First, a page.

Education trust running Hartlepool and Sunderland schools announces change in chief executive following critical report

A leading schools' academy trust has confirmed a change in chief executive just 24 hours after a critical report from government inspectors.

Thursday, 23rd March 2017, 1:35 pm
Updated Friday, 24th March 2017, 10:12 am

The Northern Education Trust (NET), which runs two comprehensive schools in Hartlepool and one in Sunderland, is said to have “failed to secure urgent and necessary improvements in too many of its schools”.

A report by the Office for Standards in Education also concludes that “a lack of direction by trustees and trust leaders on leadership systems and teaching strategies has stymied progress”.

While questioning the timing of the report’s release, which followed investigations in November and December last year, the trust also confirmed that chief executive Ian Kershaw is to be replaced by Rob Tarn in September.

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It insists, however, that a change of leadership was planned before the inspectors’ visit and that Mr Kershaw will remain with NET until the end of the year to ensure a smooth transition.

The trust was chosen for what is known as a focused review amid concerns about the performance of a number of its 20 schools across the North of England.

Nine schools - but not those in either Hartlepool or Sunderland - were inspected to see if standards had improved since they were taken over by NET.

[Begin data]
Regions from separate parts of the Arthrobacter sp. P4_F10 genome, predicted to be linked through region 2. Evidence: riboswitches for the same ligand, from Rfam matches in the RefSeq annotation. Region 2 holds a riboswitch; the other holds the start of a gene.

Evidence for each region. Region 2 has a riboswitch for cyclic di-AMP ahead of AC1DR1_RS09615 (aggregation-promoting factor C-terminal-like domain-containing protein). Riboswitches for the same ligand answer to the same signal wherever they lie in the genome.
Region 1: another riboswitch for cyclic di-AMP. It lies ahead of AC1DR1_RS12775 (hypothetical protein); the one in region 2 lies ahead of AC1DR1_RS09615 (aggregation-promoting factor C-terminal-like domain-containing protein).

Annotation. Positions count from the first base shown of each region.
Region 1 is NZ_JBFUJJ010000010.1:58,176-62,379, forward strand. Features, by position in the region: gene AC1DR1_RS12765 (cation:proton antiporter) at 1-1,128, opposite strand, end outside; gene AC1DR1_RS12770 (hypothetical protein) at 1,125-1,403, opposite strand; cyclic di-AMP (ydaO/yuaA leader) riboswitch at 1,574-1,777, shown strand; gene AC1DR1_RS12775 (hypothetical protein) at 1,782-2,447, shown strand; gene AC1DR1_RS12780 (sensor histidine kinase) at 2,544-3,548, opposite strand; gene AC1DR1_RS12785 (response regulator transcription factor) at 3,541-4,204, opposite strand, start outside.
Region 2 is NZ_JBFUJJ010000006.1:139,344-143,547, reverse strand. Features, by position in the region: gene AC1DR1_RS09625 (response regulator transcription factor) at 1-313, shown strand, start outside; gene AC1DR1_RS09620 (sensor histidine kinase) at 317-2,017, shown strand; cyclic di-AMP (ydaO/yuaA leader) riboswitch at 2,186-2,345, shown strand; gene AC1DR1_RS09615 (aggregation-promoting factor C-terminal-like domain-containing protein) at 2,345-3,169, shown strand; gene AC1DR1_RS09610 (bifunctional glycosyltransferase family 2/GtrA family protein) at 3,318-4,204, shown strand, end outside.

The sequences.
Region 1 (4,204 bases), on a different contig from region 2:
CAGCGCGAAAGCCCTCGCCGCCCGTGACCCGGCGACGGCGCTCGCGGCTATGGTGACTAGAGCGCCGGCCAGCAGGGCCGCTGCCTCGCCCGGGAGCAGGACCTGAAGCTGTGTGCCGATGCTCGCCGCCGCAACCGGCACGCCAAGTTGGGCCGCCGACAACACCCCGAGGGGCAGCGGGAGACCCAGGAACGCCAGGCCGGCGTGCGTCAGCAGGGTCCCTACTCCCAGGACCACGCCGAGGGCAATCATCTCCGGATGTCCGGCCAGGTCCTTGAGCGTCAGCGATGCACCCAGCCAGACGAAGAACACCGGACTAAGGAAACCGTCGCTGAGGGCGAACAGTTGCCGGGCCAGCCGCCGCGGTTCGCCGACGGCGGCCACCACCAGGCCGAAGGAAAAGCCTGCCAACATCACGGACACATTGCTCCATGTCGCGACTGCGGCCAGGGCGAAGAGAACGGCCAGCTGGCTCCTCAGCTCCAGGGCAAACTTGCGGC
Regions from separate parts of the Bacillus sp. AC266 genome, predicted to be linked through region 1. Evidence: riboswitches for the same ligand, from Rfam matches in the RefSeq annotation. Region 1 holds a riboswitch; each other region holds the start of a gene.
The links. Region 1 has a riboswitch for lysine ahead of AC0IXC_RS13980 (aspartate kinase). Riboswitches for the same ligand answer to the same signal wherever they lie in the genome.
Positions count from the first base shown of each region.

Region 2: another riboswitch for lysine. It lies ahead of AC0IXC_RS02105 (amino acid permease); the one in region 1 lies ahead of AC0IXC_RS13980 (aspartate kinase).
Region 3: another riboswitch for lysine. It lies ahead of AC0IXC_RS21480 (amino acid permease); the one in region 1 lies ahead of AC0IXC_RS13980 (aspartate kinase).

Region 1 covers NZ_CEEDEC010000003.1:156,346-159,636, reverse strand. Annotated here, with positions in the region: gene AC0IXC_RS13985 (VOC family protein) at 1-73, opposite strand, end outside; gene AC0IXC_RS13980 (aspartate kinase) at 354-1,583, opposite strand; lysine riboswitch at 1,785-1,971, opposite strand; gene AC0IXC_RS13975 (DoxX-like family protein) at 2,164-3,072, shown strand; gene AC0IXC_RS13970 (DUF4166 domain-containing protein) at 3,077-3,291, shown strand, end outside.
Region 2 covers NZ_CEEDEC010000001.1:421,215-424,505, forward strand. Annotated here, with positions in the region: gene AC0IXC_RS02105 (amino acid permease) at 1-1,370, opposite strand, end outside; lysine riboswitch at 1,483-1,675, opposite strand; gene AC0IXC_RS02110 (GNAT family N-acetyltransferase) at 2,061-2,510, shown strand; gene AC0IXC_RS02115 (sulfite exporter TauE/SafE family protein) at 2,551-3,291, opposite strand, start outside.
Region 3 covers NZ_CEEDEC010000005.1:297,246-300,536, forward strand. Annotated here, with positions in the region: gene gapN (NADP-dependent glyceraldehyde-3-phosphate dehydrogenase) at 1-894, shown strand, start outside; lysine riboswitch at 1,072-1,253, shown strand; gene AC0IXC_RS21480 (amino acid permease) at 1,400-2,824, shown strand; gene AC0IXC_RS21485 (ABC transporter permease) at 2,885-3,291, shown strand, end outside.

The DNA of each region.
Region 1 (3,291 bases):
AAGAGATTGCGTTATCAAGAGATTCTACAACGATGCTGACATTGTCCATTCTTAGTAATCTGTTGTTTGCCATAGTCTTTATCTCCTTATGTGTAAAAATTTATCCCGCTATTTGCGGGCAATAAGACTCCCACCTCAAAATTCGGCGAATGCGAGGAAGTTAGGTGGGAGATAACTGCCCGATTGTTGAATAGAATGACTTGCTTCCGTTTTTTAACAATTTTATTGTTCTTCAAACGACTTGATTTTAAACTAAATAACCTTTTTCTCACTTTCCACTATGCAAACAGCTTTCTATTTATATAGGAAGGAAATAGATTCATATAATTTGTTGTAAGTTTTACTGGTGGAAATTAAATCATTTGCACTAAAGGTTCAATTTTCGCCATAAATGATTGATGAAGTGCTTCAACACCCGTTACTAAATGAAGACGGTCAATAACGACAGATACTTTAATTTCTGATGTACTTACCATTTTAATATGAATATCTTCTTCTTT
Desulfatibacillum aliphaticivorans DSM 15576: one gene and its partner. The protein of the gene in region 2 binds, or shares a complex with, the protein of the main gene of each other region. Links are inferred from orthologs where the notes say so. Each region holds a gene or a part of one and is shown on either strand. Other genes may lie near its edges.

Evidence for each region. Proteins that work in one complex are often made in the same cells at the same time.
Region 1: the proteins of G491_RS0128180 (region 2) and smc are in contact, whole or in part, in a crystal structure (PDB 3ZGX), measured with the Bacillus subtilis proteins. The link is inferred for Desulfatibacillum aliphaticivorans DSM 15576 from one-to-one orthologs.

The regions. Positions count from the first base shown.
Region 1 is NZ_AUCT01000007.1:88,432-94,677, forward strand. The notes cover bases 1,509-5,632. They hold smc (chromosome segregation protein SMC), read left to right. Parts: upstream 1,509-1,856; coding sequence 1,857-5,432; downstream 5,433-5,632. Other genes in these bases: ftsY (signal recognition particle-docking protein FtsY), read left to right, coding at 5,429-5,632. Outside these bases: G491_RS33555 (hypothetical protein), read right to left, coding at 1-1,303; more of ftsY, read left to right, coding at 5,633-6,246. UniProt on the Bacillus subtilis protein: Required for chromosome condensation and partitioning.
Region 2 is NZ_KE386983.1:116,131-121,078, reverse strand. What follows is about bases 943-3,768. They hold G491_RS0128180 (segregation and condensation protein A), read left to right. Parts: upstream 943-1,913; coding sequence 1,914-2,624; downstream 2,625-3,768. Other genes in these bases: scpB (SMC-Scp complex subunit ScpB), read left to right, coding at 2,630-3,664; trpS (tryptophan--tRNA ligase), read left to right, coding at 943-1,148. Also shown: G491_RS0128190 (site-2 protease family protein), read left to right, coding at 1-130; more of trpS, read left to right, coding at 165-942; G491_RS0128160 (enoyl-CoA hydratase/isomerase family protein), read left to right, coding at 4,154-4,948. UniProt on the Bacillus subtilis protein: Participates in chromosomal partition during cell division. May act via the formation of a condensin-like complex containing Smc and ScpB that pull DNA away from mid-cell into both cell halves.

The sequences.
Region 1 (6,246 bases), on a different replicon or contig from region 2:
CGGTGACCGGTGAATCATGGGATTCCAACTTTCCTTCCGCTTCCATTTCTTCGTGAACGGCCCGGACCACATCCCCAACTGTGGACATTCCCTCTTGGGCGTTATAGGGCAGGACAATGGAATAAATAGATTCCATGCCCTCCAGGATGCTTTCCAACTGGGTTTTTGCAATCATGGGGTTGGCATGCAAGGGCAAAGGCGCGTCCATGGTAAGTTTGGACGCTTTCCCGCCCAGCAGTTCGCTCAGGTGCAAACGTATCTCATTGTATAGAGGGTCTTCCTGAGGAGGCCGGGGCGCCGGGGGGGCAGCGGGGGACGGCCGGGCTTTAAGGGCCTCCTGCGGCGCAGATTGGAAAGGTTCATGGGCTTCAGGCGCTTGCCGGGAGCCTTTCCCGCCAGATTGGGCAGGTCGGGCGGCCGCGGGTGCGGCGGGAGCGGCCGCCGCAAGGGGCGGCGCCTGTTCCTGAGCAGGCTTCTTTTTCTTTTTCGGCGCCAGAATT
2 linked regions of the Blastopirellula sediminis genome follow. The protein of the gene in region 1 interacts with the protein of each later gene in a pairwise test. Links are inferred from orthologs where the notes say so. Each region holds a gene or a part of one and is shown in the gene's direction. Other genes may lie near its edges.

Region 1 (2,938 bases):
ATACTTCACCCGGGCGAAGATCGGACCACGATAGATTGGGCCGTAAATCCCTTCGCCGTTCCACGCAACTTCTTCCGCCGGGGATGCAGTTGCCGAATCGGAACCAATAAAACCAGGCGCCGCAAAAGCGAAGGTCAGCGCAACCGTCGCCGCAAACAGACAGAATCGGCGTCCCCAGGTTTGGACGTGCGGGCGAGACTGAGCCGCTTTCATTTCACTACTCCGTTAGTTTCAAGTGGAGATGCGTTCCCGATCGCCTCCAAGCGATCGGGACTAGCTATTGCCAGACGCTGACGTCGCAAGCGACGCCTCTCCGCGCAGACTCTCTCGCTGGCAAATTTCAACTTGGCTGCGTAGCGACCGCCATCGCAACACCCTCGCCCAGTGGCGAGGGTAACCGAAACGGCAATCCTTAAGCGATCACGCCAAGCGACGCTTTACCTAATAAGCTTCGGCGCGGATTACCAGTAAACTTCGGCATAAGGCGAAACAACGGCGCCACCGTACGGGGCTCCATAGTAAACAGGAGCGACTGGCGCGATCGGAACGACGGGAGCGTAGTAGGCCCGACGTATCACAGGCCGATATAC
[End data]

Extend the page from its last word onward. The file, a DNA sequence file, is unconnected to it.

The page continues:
Only one was found to be good, the second highest of four categories, with the remaining eight classed as either inadequate or requiring improvement.

Manor Community Academy and Dyke House Sports and Technology College, in Hartlepool, and Red House Academy, in Sunderland, were among eight more schools which were then contacted by telephone to provide further evidence.

As a result, lead inspector Joanne Olsson’s conclusions also note: “Too few pupils attend a good or better school within this trust”.

Her report adds: “Trustees have been too slow in taking decisive action to secure effective school leadership from the start. They have allowed weak performance to go on for too long.”

In response, NET said it was “astonished” by timing of the report’s release and said it did not take into account “significant developments in our school improvement strategy”.

Mr Kershaw added: “Sustainable improvement can often take longer to achieve than government guidelines suggest, or we would all wish.

“But our commitment is to improving the life chances of the 11,000 children we are responsible for and ensuring that each of them enjoys school life and has access to a high standard of education.”

Manor, judged inaedequate in its last full inspection, has still to be inspected since NET’s takeover while Dyke House has slipped from outstanding to good.

Red House was deemed to require improvement in both 2014 and 2016.